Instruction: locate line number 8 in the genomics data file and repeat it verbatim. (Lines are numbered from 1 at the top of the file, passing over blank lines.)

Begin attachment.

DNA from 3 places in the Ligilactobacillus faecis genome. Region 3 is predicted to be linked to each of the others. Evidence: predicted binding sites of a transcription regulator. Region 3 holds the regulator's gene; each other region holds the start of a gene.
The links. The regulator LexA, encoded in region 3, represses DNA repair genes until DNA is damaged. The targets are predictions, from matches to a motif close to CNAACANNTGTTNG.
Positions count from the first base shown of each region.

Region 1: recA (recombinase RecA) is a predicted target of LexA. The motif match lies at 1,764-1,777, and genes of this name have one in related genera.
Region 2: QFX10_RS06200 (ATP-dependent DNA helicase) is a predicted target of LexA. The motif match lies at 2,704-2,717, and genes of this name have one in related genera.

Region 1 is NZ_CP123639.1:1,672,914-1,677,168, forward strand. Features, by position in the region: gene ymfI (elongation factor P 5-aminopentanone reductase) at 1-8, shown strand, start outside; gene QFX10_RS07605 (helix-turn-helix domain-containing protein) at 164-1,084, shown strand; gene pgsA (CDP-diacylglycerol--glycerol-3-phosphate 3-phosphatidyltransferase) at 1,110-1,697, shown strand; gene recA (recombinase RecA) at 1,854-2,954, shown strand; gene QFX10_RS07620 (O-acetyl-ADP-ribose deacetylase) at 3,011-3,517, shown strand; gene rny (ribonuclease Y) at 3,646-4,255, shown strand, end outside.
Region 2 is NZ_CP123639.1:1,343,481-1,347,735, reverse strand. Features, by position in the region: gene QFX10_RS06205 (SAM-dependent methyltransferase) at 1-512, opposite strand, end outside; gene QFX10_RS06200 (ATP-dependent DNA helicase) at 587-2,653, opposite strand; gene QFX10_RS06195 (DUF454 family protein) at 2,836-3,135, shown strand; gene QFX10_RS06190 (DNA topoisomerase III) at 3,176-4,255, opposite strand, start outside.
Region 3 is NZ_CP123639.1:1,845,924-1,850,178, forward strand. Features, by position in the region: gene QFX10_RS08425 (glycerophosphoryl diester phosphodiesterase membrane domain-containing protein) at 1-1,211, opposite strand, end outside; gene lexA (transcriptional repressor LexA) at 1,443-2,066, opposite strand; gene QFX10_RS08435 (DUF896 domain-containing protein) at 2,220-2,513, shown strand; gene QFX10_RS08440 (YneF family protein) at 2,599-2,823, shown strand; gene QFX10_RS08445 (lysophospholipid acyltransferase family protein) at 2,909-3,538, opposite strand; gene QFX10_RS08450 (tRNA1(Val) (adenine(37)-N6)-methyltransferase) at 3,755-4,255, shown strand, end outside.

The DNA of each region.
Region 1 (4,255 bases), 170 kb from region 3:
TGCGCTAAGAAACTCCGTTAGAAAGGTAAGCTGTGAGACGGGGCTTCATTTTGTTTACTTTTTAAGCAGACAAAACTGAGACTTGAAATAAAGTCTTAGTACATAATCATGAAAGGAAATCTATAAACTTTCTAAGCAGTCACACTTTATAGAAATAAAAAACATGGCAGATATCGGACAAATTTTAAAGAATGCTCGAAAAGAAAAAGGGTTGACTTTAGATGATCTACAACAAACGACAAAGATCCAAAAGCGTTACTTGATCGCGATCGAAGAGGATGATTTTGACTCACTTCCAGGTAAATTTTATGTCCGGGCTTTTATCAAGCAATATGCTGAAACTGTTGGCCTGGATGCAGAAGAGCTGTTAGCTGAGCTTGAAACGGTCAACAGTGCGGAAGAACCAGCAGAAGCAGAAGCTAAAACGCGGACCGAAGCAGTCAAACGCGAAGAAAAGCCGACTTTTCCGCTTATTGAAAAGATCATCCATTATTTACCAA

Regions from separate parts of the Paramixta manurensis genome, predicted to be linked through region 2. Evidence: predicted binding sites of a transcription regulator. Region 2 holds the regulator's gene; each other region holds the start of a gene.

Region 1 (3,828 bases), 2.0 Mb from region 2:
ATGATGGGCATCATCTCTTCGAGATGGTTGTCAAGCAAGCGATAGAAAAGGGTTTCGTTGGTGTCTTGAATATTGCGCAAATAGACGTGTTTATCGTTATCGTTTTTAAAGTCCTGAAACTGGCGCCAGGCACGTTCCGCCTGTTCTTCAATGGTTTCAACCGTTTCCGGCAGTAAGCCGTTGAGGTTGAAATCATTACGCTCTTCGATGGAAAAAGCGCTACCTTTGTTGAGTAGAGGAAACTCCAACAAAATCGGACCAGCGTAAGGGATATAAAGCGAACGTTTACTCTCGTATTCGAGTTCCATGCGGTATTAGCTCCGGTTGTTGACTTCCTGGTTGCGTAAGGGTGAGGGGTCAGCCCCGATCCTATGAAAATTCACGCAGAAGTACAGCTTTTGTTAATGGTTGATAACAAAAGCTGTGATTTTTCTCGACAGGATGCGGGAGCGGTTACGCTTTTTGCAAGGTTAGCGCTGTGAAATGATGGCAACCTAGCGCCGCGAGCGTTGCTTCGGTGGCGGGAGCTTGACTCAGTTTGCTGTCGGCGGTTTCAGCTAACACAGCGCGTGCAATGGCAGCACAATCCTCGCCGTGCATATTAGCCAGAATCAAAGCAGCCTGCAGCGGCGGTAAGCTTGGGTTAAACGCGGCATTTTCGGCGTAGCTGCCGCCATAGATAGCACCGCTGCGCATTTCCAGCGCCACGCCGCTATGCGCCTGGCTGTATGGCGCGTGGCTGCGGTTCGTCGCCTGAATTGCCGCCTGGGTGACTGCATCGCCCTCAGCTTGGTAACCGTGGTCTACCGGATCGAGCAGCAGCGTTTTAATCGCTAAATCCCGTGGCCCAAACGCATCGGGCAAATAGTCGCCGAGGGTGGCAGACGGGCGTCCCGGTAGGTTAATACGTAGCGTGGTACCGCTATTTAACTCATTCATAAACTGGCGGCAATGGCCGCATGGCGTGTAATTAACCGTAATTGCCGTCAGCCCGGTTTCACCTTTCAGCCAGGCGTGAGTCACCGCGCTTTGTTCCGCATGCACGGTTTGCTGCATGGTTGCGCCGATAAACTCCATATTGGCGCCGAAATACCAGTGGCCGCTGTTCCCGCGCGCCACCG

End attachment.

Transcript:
Region 3 is NZ_CP123639.1:1,845,924-1,850,178, forward strand. Features, by position in the region: gene QFX10_RS08425 (glycerophosphoryl diester phosphodiesterase membrane domain-containing protein) at 1-1,211, opposite strand, end outside; gene lexA (transcriptional repressor LexA) at 1,443-2,066, opposite strand; gene QFX10_RS08435 (DUF896 domain-containing protein) at 2,220-2,513, shown strand; gene QFX10_RS08440 (YneF family protein) at 2,599-2,823, shown strand; gene QFX10_RS08445 (lysophospholipid acyltransferase family protein) at 2,909-3,538, opposite strand; gene QFX10_RS08450 (tRNA1(Val) (adenine(37)-N6)-methyltransferase) at 3,755-4,255, shown strand, end outside.